What is pancreatitis?
Pancreatitis occurs when the pancreas is inflamed. The pancreas is an organ that makes insulin. It also makes enzymes (digestive juices) that help your body digest food. Pancreatitis may be an acute (short-term) problem that happens only once. It may become a chronic (long-term) problem that comes and goes over time.
What causes pancreatitis?
Most pancreatitis is caused by alcohol or gallstones. Less common causes are certain medicines, an injury to the abdomen, some procedures, and infections. High levels of triglycerides (fats) and calcium may also cause pancreatitis.
What are the signs and symptoms of pancreatitis?
- Severe burning, stabbing, or aching pain that starts in the top of your abdomen and spreads to your back
- Nausea and vomiting
- Abdomen that is tender to the touch
- Weight loss
How is pancreatitis diagnosed?
Your healthcare provider will examine you and ask about your symptoms. You will need to have blood drawn for tests. Your healthcare provider may do an ultrasound, CT scan, and x-rays of your abdomen and pancreas. Healthcare providers will use test results to learn why you have pancreatitis and to help them plan your treatment.
How is pancreatitis treated?
Treatment depends on the cause of your pancreatitis. You may need to stay in the hospital for treatment and more tests.
- Medicines: You may need antibiotics if you have an infection in your pancreas. You may also need pain medicine to decrease pain.
- Surgery: You may need to have surgery to remove your gallbladder if gallstones are causing your pancreatitis. You may need to have surgery to drain pockets of pus caused by an infection in your pancreas. You may need surgery to open up blocked ducts (tubes) that digestive juices (enzymes) flow through to get to the intestines.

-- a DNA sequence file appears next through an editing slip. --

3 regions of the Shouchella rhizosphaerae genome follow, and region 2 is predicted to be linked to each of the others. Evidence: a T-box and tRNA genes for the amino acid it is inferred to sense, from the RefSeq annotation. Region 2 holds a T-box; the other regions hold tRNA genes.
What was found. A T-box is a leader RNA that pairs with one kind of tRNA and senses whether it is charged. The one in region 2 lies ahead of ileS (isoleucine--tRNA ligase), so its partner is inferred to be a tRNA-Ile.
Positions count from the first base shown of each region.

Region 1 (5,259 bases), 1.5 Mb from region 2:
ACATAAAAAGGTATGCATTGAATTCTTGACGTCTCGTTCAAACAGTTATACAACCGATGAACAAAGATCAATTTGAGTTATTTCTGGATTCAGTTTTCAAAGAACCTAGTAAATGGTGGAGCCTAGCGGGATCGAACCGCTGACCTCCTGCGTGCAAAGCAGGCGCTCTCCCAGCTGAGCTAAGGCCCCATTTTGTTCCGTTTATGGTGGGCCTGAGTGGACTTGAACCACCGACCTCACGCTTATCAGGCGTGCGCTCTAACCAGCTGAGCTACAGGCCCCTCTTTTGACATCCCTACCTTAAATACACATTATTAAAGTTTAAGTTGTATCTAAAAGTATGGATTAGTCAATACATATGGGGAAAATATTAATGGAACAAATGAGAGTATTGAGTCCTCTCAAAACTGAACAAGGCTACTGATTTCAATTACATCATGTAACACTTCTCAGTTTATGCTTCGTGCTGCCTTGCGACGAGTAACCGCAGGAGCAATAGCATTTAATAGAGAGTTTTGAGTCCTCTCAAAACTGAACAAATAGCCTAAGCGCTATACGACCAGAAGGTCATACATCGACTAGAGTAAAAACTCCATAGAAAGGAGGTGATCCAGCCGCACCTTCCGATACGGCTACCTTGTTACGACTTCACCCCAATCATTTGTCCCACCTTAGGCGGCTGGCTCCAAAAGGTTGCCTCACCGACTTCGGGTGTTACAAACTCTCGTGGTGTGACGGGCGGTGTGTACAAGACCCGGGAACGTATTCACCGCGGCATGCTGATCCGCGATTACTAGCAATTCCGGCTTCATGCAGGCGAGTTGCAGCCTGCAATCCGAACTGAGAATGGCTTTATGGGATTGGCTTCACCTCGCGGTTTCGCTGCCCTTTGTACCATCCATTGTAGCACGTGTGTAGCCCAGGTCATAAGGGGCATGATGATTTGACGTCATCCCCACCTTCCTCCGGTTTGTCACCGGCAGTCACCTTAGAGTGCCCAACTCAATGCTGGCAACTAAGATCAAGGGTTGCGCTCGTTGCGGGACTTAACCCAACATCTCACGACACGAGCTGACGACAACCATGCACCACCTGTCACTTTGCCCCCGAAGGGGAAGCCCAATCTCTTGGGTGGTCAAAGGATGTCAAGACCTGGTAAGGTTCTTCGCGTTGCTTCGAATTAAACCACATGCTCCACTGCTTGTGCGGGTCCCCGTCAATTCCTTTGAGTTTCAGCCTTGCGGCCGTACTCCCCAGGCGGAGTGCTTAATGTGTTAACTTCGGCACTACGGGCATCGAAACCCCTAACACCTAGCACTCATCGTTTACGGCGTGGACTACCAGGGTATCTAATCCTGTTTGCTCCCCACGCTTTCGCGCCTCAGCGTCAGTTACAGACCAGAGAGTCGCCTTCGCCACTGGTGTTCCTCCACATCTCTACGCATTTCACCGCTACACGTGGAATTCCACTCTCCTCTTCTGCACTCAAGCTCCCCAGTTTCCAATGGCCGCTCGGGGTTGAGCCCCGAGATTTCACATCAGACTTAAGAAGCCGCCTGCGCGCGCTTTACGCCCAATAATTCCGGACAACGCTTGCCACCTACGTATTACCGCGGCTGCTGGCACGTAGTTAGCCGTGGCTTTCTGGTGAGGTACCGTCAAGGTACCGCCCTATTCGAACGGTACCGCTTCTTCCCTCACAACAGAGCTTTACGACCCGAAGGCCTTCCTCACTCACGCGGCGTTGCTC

- Treatment for alcoholism: Do not drink any alcohol. If you need help, contact the following organization for information on how to quit drinking alcohol:
- Alcoholics Anonymous
Web Address: http://www.aa.org
- Alcoholics Anonymous
- Nutrition: You may be told to eat foods that are low in fat if you have chronic pancreatitis. This may be needed because damage to the pancreas prevents it from making enough enzymes needed to digest fat.
What are the risks of pancreatitis?
Pancreatitis may lead to tissue damage and infection inside the pancreas. It can cause bleeding and fluid leakage into the abdomen. This can lead to low blood pressure, and failure of other organs. Pancreatitis can be life-threatening.
When should I contact my healthcare provider?
Contact your healthcare provider if:
- You have severe pain in your abdomen and you are vomiting.
- You continue to lose weight.
- Your skin or the whites of your eyes turn yellow.
When should I seek immediate care?
Seek care immediately or call 911 if:
- You have a fever.
Care AgreementYou have the right to help plan your care. Learn about your health condition and how it may be treated. Discuss treatment options with your caregivers to decide what care you want to receive. You always have the right to refuse treatment. The above information is an educational aid only. It is not intended as medical advice for individual conditions or treatments. Talk to your doctor, nurse or pharmacist before following any medical regimen to see if it is safe and effective for you.
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Learn more about Pancreatitis
Drugs associated with:
Related encyclopedia articles:
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- Abdominal exploration
- Abdominal tap
- Amylase - blood
- Amylase - urine
- Beta-carotene blood test
- Bile culture
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- Calcium blood test
- CEA blood test
- Chronic pancreatitis
- Esophageal spasm
- Fecal smear
- Giardia infection
- Glucagon test
- Lipase test
- Pancreatic abscess
- Secretin stimulation test
- Serum magnesium - test
- Trypsin and chymotrypsin in stool
- Trypsinogen test
- Vitamin A blood test
Mayo Clinic Reference: